OOOPS! There I go again. I’m sorry, that one kind of slipped out. I wonder if there’s something I can take to help with the withdrawal symptoms…

If only I had realized how thin skinned my leftist brothers and sisters truly were, I would never have tried to marginalize them politically by coming up with ever more hurtful and inventive invective to describe their cockamamie ideas or unpalatable personalities in such a way as to cause the kind of psychic pain evinced in this post from Hume’s Ghost at Unclaimed Territory.

This is life altering stuff. Maybe I’ll run away in shame and join a Zoroastrian monastery. Maybe I’ll join the Peace Corps. Or the Foreign Legion.

I’ll have to stop laughing first:

Not too long ago a friend of mine told me she was trying to become more politically informed. To do so, she continued, she had begun reading Ann Coulter’s How to Talk to a Liberal (If You Must). Think about that for a moment. This was an individual who did not know much about politics, was a non-ideological independent and the first person she could think of to learn more about politics from was a hate-mongering hack. This should have never happened, because Coulter should have been exposed for the vile, bigoted, intellectually bankrupt propagandist that she is by journalists a long time ago. In this regard, my friend was failed by a mainstream media which is more interested in using Coulter as a figure to drive up ratings than they are in doing their jobs of promoting a responsible national discourse.

First of all, I’m calling out the poster as a prevaricator. If there is anyone in America so stupid, so naive as to think that they can become “more politically informed” by reading Ann Coulter, I will eat my size 11B Floresheim Wingtips. How about picking up a frickin’ newspaper? Or a magazine?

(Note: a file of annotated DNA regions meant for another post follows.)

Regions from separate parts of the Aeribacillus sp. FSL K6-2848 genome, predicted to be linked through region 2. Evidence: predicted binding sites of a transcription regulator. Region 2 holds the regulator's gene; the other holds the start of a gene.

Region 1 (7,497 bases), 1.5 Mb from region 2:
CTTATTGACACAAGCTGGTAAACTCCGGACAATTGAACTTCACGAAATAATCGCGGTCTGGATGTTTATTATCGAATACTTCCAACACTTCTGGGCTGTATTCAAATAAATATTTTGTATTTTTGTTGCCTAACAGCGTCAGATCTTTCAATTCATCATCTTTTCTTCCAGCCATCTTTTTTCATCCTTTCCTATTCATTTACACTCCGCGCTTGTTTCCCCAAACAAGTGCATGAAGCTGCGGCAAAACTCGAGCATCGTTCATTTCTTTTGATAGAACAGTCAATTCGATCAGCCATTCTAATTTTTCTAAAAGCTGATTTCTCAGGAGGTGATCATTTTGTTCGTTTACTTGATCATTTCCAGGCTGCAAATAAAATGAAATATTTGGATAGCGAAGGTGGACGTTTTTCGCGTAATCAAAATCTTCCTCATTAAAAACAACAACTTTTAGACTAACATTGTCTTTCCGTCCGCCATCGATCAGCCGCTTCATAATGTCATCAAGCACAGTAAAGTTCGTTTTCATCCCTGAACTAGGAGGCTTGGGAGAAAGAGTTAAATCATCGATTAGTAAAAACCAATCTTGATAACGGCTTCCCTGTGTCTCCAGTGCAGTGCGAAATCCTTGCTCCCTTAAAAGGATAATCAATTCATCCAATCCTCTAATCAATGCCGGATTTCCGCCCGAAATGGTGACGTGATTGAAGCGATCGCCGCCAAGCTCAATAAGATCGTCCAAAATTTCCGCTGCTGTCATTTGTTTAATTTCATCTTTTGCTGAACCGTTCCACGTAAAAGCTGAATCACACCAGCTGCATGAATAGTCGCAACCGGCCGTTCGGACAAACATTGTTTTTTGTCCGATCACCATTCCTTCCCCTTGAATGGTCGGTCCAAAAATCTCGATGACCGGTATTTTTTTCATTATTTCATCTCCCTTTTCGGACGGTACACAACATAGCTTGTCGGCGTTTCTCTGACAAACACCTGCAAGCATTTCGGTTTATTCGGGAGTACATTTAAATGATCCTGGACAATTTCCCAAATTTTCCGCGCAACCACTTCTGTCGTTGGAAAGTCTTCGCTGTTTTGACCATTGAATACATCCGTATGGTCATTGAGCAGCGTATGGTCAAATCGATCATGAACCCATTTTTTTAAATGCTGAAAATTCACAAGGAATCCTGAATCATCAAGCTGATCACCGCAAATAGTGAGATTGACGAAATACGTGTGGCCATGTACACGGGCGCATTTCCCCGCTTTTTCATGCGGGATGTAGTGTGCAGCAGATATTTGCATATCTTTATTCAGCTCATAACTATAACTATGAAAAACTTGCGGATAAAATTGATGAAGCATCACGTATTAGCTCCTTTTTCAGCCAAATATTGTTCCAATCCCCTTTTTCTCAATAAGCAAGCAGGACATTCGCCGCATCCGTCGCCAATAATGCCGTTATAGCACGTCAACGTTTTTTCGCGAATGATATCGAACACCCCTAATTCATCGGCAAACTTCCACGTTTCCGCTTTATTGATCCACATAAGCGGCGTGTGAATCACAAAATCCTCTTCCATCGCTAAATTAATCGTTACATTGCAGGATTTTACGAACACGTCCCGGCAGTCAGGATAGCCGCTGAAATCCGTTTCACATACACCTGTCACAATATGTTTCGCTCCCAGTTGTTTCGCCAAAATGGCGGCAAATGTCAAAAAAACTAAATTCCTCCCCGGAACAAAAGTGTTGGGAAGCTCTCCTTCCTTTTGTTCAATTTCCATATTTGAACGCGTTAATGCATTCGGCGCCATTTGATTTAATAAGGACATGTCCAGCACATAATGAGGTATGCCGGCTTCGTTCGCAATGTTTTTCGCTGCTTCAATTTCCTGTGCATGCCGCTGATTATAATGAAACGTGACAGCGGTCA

No, sorry - I don’t buy it. That “friend” is a figment of the poster’s imagination. And only an idiot liberal would believe that anyone with half a brain would fall for such a transparent literary device.

Yes Coulter is vile. Bigoted? Perhaps. Intellectually bankrupt? Hardly. Coulter may be many things but even her enemies concede she has a first class mind. Certainly she’s smarter than the bozo who wrote this post in that Coulter would never underestimate the intelligence of her readers the way this fellow has by simply making stuff up.

But why invent someone so stupid? Why someone who has the brains of a marmoset and the political awareness of my pet cat Aramis?


This is why I respond to Coulter and her apologists like Malkin, because I don’t want their hate corrupting people like my friend. In the comments of Glenn’s post, I linked to this entry I had previously written about why eliminationist rhetoric is not a joke as an explanation of why I write about extremists. You’ll notice that it contains a link to a post that Alonzo Fyfe wrote after his wife was sent an e-mail from a co-worker which fantasized about the deaths of liberals. The co-worker thought it “too good not to pass along.”